Others give TAs high marks

By ANGIE FORD/Montana State News

While some students object to classes taught by graduate teaching assistants, others give TAs high marks.

Montana State University uses professors, adjuncts, and graduate teaching assistants (GTA’s) to teach their first year composition courses (Writing 101). Montana State News spoke with MSU undergrads—and their GTA’s—to see how they felt about the issue: Does lack of teaching experience necessarily equate to a lack of quality in the classroom?

Montana State University uses professors, adjuncts, and graduate teaching assistants (GTA’s) to teach their first year composition courses (Writing 101). Montana State News spoke with MSU undergrads—and their GTA’s—to see how they felt about the issue at hand.

The majority of students questioned around campus didn’t remember if their Writing 101 courses had been taught by GTA’s or not—what they remembered more was whether the class has helped them in their college writing efforts since, and what kind of a person their instructor was.

Justin Luke Provance, a sophomore double majoring in Spanish and Health Enhancement, said that he learned a lot in his first writing class. When asked, how the class helped him in his courses since, Provance replied, “I’ve learned my writing style, how to identify my audience, and tailor my writing to a specific audience, and I’ve gained a lot of confidence.”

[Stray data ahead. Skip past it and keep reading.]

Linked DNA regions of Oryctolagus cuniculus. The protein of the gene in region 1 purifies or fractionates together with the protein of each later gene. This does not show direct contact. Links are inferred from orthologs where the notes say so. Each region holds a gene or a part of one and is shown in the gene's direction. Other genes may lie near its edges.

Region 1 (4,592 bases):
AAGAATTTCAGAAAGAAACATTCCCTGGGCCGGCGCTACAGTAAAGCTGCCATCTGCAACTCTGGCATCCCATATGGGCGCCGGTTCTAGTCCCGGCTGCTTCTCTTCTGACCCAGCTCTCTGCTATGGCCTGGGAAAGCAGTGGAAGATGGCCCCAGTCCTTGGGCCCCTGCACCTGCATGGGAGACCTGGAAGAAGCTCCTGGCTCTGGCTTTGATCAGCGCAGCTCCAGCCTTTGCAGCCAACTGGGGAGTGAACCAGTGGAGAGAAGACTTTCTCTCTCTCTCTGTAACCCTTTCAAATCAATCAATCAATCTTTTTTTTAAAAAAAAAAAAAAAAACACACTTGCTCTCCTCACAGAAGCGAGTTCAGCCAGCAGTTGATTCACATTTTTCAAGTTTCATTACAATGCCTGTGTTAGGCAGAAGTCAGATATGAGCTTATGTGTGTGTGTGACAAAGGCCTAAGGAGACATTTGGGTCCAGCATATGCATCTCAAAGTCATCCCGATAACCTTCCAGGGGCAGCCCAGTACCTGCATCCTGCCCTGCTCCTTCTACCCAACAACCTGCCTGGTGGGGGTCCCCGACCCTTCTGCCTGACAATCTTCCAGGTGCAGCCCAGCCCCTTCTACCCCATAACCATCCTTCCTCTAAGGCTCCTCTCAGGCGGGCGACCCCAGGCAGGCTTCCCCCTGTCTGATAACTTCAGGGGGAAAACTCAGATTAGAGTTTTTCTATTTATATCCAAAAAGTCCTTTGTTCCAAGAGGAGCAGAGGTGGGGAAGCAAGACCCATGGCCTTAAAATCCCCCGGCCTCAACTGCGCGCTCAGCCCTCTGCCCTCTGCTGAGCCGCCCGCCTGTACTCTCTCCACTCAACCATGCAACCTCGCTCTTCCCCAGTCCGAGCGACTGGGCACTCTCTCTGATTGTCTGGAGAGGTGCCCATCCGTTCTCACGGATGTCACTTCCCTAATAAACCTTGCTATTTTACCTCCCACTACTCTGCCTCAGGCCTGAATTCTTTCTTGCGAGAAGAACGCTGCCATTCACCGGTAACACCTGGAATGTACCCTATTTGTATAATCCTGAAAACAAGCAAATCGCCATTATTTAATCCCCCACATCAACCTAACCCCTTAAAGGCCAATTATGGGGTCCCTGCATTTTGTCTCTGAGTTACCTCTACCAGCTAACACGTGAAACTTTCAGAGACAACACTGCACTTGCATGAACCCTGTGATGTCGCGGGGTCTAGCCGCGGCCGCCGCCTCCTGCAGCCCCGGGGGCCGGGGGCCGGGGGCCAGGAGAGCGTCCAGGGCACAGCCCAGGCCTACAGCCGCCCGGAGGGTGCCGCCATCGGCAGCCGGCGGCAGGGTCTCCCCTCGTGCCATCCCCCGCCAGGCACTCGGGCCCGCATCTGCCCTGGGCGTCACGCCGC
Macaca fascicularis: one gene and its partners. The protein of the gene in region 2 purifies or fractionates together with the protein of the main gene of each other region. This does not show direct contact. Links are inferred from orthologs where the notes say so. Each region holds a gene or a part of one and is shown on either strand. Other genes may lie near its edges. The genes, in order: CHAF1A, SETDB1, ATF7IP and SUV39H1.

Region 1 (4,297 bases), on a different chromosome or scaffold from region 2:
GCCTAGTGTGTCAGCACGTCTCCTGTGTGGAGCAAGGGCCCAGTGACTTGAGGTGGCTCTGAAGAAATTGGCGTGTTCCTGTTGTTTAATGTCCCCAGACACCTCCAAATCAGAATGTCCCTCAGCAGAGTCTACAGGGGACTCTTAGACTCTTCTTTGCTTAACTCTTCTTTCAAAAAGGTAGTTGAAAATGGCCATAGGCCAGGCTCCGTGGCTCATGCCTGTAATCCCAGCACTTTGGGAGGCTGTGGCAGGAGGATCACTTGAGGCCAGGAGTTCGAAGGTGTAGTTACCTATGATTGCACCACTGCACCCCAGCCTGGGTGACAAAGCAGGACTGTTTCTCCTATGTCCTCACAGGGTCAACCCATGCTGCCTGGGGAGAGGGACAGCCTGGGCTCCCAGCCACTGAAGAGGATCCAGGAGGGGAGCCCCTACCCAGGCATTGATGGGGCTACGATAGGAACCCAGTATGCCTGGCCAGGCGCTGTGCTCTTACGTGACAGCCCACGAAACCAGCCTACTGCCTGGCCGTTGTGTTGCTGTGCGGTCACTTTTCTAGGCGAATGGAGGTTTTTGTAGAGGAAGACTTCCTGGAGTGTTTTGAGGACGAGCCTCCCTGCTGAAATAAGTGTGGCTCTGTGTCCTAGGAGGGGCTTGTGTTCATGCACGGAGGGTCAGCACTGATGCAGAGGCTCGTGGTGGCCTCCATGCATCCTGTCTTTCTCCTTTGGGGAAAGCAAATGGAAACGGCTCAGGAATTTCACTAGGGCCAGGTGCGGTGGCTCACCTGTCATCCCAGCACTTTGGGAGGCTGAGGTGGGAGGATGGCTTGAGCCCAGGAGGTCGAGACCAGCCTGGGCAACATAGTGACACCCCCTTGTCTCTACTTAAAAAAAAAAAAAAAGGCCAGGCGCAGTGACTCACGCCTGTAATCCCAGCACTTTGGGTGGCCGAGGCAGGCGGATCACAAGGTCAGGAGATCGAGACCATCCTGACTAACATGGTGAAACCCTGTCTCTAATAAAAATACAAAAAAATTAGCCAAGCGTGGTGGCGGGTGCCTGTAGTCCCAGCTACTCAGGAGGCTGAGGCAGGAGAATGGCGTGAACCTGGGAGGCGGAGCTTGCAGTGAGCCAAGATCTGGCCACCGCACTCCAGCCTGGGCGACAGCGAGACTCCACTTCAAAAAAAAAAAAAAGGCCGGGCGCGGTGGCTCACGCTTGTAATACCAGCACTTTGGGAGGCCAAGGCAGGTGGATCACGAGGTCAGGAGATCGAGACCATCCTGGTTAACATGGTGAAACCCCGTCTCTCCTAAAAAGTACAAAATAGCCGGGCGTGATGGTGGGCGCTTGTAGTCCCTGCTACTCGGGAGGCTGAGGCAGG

Provance said that he didn’t know the difference between GTAs, adjuncts and professors when he took his class, but in retrospect, he thought the fact that GTA’s are students as well as teachers is a plus.

“I actually feel like they would be better at teaching since they’re also in the students’ shoes,” he said.

GTA’s agreed that they’ve been handed a challenge when it comes to stepping into a classroom with very little training, but they said that their dual role as students and teachers is an opportunity to build a greater rapport with their students.

Miles Nolte, second year GTA, noted, “I think GTA’s can use that to their advantage if they’re aware of the possibility of building that kind of ethos. I absolutely cultivate that, because I recognize it can be an advantage … if you choose to use that as a device for engaging your students.”

Edited by Matt Rule.

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